The BMMs used in the above studies are a CSF-1-dependent population. As mentioned, there is evidence in the mouse that synovial and peritoneal macrophages are two populations that show CSF-1 dependence for their development [13]. In this sense, BMMs may represent a suitable model for these cells. It is likely that macrophages in vivo will be exposed to the low circulating concentrations of CSF-1, presumably responsible for their survival and steady-state turnover [12]. Since there is evidence of elevated CSF-1 concentrations in synovial fluids from patients with rheumatoid arthritis [20], those concentrations may also be raised in crystal-containing joints as part of the inflammatory reaction. CSF-1 can have proinflammatory effects in murine models of arthritis [21,22], and CSF-1-deficient (op/op) mice do not develop collagen-induced arthritis [22]. Our findings suggest that when macrophages are exposed to, or 'loaded' with, the range of crystals analyzed above, they are 'primed', so that they are able to proliferate better in the presence of CSF-1 doses that are suboptimal, i.e. that normally provide a survival signal or a weak proliferative one in vivo. If this potentiation were occurring in vivo with crystal-'loaded' macrophages, then again it could be contributing to the previously mentioned hyperplasia in joints and granulomas.

As discussed earlier, a number of clinical observations have suggested that articular inflammatory cells are 'primed' by crystals to heightened responsiveness to local stimuli [5]. Other observations have suggested that crystal-induced synovial fibroblast proliferation is a mechanism for increasing the number of synovial cells, which would then be capable of eliciting inflammatory mediators [17]. By analogy, our studies suggest that enhanced local macrophage survival or proliferation in the synovium (or in granulomas) should also be considered, in the same way, as a possible contributing factor. In support of this concept, there is evidence in a lentivirus model of arthritis that macrophages proliferate in the synovium [23] and in various types of granuloma [24].

The range of active materials promoting macrophage survival and DNA synthesis in the studies mentioned above indicates that calcium is not a necessary component. In synovial fibroblasts, by contrast, MSU only very slightly stimulated DNA synthesis, if at all, compared with BCP and CPPD [17]. However, in agreement with the synovial fibroblast response [17], latex did not support DNA synthesis in BMMs [14].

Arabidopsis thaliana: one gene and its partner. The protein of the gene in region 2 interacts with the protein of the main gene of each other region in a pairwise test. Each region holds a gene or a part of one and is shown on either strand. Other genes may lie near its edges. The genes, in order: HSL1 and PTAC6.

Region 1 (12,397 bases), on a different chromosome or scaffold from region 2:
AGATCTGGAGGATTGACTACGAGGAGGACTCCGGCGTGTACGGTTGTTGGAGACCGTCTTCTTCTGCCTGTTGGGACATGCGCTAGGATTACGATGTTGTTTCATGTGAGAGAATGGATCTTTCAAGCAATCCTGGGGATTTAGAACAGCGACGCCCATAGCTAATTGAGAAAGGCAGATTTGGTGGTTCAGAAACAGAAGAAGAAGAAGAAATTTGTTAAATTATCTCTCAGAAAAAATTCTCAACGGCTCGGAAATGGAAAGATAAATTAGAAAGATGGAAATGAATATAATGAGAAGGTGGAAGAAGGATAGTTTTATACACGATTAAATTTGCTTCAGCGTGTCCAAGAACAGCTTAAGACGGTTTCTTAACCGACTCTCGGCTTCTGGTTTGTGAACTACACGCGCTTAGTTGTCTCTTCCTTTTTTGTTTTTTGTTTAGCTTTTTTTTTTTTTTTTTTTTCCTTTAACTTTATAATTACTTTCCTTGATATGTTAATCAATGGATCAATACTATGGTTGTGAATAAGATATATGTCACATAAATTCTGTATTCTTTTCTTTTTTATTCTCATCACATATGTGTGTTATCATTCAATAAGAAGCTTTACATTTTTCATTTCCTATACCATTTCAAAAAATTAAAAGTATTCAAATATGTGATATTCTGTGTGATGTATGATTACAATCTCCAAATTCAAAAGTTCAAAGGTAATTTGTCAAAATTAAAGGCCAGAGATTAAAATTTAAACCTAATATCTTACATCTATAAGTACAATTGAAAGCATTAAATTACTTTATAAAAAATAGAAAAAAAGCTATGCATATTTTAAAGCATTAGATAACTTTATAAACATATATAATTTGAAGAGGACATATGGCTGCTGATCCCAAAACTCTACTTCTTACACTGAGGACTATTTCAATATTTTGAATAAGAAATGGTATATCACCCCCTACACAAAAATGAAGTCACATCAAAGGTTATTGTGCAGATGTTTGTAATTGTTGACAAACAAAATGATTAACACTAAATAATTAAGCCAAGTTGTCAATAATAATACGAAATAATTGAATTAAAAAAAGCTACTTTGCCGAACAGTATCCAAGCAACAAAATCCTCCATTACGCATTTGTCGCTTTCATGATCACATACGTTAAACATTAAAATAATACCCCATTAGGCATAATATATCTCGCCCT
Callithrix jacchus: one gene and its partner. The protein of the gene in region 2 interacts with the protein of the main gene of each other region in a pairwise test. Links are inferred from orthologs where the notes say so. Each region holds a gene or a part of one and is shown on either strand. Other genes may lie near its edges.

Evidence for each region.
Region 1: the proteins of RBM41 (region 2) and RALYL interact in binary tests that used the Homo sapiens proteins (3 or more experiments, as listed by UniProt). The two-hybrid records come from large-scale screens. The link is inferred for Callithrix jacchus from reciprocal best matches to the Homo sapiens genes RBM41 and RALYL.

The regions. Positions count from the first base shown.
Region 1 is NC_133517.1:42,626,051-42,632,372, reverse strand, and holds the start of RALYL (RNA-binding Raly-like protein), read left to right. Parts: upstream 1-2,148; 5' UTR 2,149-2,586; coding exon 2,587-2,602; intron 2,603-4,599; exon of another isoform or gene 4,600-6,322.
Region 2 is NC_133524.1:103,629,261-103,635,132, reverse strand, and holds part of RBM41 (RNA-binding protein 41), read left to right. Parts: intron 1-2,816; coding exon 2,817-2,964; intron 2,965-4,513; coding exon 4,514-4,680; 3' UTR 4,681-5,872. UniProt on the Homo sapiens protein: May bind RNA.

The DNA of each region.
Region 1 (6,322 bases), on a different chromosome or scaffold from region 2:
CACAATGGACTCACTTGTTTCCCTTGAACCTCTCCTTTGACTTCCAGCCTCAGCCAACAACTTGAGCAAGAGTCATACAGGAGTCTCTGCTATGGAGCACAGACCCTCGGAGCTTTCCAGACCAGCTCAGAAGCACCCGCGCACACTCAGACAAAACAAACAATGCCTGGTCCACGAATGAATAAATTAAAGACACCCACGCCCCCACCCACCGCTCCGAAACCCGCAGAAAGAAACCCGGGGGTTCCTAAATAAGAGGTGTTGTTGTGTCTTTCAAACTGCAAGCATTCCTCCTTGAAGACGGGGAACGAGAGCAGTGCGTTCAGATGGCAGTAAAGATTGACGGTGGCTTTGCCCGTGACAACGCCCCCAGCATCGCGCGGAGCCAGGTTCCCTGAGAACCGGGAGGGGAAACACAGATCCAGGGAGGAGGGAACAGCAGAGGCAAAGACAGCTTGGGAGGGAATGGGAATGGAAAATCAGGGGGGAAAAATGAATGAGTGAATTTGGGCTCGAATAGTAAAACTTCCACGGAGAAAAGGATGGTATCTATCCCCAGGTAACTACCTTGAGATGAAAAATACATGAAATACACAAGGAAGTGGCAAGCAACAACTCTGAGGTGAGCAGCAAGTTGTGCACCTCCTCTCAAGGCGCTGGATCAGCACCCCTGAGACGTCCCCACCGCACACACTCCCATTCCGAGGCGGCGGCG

Crystals therefore join the list of particulates — for example, oxLDL [14] and certain adjuvants (aluminum salts, emulsions of oil in water, silica) [15] — that we have found to be capable of promoting macrophage survival and DNA synthesis, with potentiation again being observed with suboptimal CSF-1 concentrations. In each instance, including that of the materials studied here, the responses of the macrophages have been proposed to account, in part at least, for the increased numbers of cells of macrophage lineage at various sites of chronic inflammation, for example, an atherosclerotic plaque, in response to particulates which are usually poorly degraded. Perhaps such a mechanism may be quite a general one, offering an explanation for the persistence (chronicity) of a number of inflammatory lesions leading to pathology. The molecular events responsible for the enhanced survival and proliferation await analysis.


BCP, MSU, talc, and, to a lesser extent, CPPD all promote murine macrophage survival and DNA synthesis, the latter response being potentiated by low (suboptimal) CSF-1 concentrations. Such enhanced macrophage survival or proliferation may contribute to the synovial hyperplasia noted in crystal-associated arthropathies, as well as to talc-induced inflammation. The crystals mentioned above can therefore be included in the list of particulates having these effects on macrophages, indicating the generality of this type of response.



basic calcium phosphate


bone-marrow-derived macrophage


colony stimulating factor-1


calcium pyrophosphate dihydrate


fetal bovine serum


macrophage-colony stimulating factor


monosodium urate


oxidized low-density lipoprotein


Roswell Park Memorial Institute [medium]




  1. 1.

    Schumacher HR: Synovial inflammation, crystals, and osteoarthritis. J Rheumatol (Suppl). 1995, 43: 101-103.

  2. 2.

    Prudhommeaux F, Schiltz C, Liote F, Hina A, Champy R, Bucki B, Ortiz-Bravo E, Meunier A, Rey C, Bardin T: Variation in the inflammatory properties of basic calcium phosphate crystals according to crystal type. Arthritis Rheum. 1996, 39: 1319-1326.

  3. 3.

    Ryan L, McCarty D: Calcium pyrosphate crystal deposition disease, pseudogout and articular chondrocalcinosis. In Arthritis and Allied Conditions. Edited by Koopman W. Baltimore: Williams and Wilkins. 1997, 2013-2025.

  4. 4.

    Schumacher HR: The synovitis of pseudogout: electron microscopic observations. Arthritis Rheum. 1968, 11: 426-435.

  5. 5.

    Terkeltaub R: Pathogensis of inflammatory manifestations caused by crystals. In Gout, Hyperuricemia and Other Crystal-Associated Arthropathies. Edited by Smyth CJ and Holers VM. Marcel Dekker,. 1999, 1-14.

  6. 6.